Spare transistors are not easy to come by. So even if you could get some monstrous 600mm^2 chip to do it, you could never bring that functionality to mainstream products. So there's no point in allowing it.
    Oh, Alphonse. Seriously. Read my previous responses to your previous misstatements. There's no need for 600mm^2 chips to implement a generalized parametric surface rendering stage as I've described it.

    It'd be easier all around to just up the limit on the number of tessellations.
    Right. But that won't solve anything.

    Or maybe you shouldn't be trying to render a single patch that takes up that many pixels of the screen.
    Hugh? Why shouldn't I?

    Or just do the recursion yourself by using transform feedback.
    Neither fast nor easy.

    I would be happy to have magical hardware REYES. But it isn't going to happen.
    Well, certainly not if you're in charge.
    Not in the near future, at any rate. And relying on vague, clearly false notions like "3 billion new transistors" isn't going to help.
    How is "3 billion new transistors" vague? Please review my previous responses to your truly false statements. Incidentally, your clearly false statements aren't exactly helpful.

    Quote Originally Posted by Alphonse Reinheart
    Quote Originally Posted by david_f_knight
    I think it's hard to argue that the algorithm shown above can't be implemented in a reasonable fraction of three billion transistors.
    Since you're making the proposal, you're the one who needs to argue that it would not use an unreasonable fraction of that "three billion transistors," that "next generation" cards are supposed to magically have. Thus far, your case consists of some C code that would not function as shader or hardware logic.
    The fact that my "case" consists of some C code that wouldn't function as an OpenGL 4 shader is why it needs to be implemented in hardware. Alphonse, your previous comments, both here and in the previous thread I started about native Bezier rasterization, have amply demonstrated that you don't know diddly-squat about implementing anything in hardware. So, you're in no position to tell me or anyone else what can or can't be implemented in hardware. In fact, stacks can be implemented in hardware very easily. So can recursive loops. Though they can't be parallelized, they can be very efficient (but that's not the point of putting that part of the algorithm in hardware), the point is that many of the other functions of this particular algorithm can be parallelized very effectively and the process can be pipelined (same as any non-fixed iteration loop can be) -- each processed triangle can be sent down the rasterization pipeline while the next triangle is processed, not to mention that multiple units can be rasterizing multiple patches simultaneously, especially in higher-end GPUs, and that there is currently no programmable access to this portion of the graphics pipeline and adding it would provide tremendous quality improvements that can't be matched at any other location within the graphics pipeline. But I actually don't have to prove anything to anyone. It's for the engineers, and the management, at AMD and Nvidia to analyze things and to determine the utility, feasibility, and how many transistors are required to implement any new feature... and for Microsoft and the OpenGL ARB and other major users to guide the addition of new features. And speaking of that, you wrote...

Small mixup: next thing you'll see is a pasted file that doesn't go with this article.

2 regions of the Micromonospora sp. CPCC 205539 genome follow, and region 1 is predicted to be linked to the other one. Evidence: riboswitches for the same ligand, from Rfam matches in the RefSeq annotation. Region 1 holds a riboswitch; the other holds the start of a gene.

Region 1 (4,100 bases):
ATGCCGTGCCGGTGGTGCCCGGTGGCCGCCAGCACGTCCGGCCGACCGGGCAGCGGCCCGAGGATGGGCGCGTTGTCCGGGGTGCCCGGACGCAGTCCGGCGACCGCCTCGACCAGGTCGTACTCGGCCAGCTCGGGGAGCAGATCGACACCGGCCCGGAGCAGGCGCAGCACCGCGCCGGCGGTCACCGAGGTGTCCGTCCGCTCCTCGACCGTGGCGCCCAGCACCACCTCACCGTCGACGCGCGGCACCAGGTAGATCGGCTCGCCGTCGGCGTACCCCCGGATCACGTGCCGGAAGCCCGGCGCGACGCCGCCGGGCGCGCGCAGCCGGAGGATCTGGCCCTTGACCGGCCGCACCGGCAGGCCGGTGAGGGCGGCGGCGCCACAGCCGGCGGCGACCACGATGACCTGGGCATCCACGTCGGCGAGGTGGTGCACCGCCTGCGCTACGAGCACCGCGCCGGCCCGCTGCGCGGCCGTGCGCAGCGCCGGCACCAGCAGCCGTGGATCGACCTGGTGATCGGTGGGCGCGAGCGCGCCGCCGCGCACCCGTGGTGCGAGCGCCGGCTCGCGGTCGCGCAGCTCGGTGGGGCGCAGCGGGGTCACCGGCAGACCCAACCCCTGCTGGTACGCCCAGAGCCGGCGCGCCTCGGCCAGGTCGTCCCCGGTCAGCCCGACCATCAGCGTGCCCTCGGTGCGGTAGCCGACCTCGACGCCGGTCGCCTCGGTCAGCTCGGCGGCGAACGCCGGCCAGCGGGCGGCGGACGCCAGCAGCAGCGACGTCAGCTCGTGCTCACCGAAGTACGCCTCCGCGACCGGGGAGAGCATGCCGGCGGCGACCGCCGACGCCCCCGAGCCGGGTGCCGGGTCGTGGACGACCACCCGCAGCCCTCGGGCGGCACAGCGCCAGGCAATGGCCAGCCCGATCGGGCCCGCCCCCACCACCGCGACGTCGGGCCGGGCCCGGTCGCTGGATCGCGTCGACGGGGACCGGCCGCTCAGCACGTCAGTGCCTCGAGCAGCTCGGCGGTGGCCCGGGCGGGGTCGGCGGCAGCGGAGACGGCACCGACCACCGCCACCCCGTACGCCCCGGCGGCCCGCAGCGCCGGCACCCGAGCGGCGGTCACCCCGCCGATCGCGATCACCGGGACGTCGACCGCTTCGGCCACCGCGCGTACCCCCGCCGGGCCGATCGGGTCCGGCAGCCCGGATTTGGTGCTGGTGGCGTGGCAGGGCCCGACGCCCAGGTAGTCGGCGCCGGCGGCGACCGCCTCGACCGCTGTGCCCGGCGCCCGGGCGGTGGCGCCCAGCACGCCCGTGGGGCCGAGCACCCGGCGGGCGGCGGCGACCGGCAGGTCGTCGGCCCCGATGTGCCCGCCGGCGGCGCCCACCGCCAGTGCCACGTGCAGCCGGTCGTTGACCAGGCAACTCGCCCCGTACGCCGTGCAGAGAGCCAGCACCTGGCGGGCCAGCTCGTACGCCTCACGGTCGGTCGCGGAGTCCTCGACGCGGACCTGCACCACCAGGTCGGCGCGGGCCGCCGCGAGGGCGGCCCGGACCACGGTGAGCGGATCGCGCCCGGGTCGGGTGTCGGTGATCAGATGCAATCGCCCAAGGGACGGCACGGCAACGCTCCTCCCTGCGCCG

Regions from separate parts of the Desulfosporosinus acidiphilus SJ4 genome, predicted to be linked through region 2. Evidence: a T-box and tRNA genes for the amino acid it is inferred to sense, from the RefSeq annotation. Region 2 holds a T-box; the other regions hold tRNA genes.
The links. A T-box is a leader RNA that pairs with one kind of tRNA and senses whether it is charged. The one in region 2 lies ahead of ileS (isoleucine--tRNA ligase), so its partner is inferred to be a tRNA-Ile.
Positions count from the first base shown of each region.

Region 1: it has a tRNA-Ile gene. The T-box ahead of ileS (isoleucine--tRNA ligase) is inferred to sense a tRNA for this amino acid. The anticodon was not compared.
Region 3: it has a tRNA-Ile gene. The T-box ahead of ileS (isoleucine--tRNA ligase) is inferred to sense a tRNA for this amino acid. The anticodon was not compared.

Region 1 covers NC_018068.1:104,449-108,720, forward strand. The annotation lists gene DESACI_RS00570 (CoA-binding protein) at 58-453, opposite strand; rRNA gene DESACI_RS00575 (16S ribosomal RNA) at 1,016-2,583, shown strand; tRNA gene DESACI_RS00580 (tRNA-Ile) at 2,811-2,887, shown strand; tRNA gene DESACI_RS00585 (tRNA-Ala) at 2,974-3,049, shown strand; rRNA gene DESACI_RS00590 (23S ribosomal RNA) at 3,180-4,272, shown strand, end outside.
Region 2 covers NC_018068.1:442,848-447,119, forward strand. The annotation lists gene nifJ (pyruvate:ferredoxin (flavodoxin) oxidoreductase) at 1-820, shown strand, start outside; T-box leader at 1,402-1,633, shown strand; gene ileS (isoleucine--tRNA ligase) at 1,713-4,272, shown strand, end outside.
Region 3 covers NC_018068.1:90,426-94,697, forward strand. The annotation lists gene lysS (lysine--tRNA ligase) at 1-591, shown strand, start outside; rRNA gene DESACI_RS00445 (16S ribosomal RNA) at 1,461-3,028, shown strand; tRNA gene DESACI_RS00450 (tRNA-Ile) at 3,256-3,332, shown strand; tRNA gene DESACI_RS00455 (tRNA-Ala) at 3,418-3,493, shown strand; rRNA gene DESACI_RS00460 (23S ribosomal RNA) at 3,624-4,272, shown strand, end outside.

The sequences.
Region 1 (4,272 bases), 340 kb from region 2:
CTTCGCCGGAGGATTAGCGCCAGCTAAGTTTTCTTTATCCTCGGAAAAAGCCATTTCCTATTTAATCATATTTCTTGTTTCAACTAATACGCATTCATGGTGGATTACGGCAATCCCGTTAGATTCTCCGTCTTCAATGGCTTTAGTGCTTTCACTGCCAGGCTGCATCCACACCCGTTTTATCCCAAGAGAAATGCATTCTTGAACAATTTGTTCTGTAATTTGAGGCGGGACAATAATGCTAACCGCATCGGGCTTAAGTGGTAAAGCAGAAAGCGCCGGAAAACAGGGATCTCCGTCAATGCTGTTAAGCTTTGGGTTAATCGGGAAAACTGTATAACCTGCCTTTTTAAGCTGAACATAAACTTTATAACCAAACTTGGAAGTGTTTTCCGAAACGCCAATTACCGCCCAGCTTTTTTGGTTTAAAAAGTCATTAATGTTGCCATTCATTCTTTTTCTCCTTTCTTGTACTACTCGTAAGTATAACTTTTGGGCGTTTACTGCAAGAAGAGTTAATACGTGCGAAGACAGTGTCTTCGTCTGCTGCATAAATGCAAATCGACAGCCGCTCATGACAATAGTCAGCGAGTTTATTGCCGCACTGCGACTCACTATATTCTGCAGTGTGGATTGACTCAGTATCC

Spare transistors are not easy to come by. So even if you could get some monstrous 600mm^2 chip to do it, you could never bring that functionality to mainstream products. So there's no point in allowing it.
    In reality, AMD is coming out with the Fusion APU, and Intel is coming out with Sandy Bridge. Why? Because they don't have any idea what else to do with all those new transistors that they have to find a use for. They don't know of enough new features to add, so all they can think of is sticking a GPU and a CPU on the same die. They desperately need some good ideas of new features to add. The problem they face isn't that "spare" transistors are hard to come by, the real problem they face is that ideas for good uses for all those new transistors are hard to come by.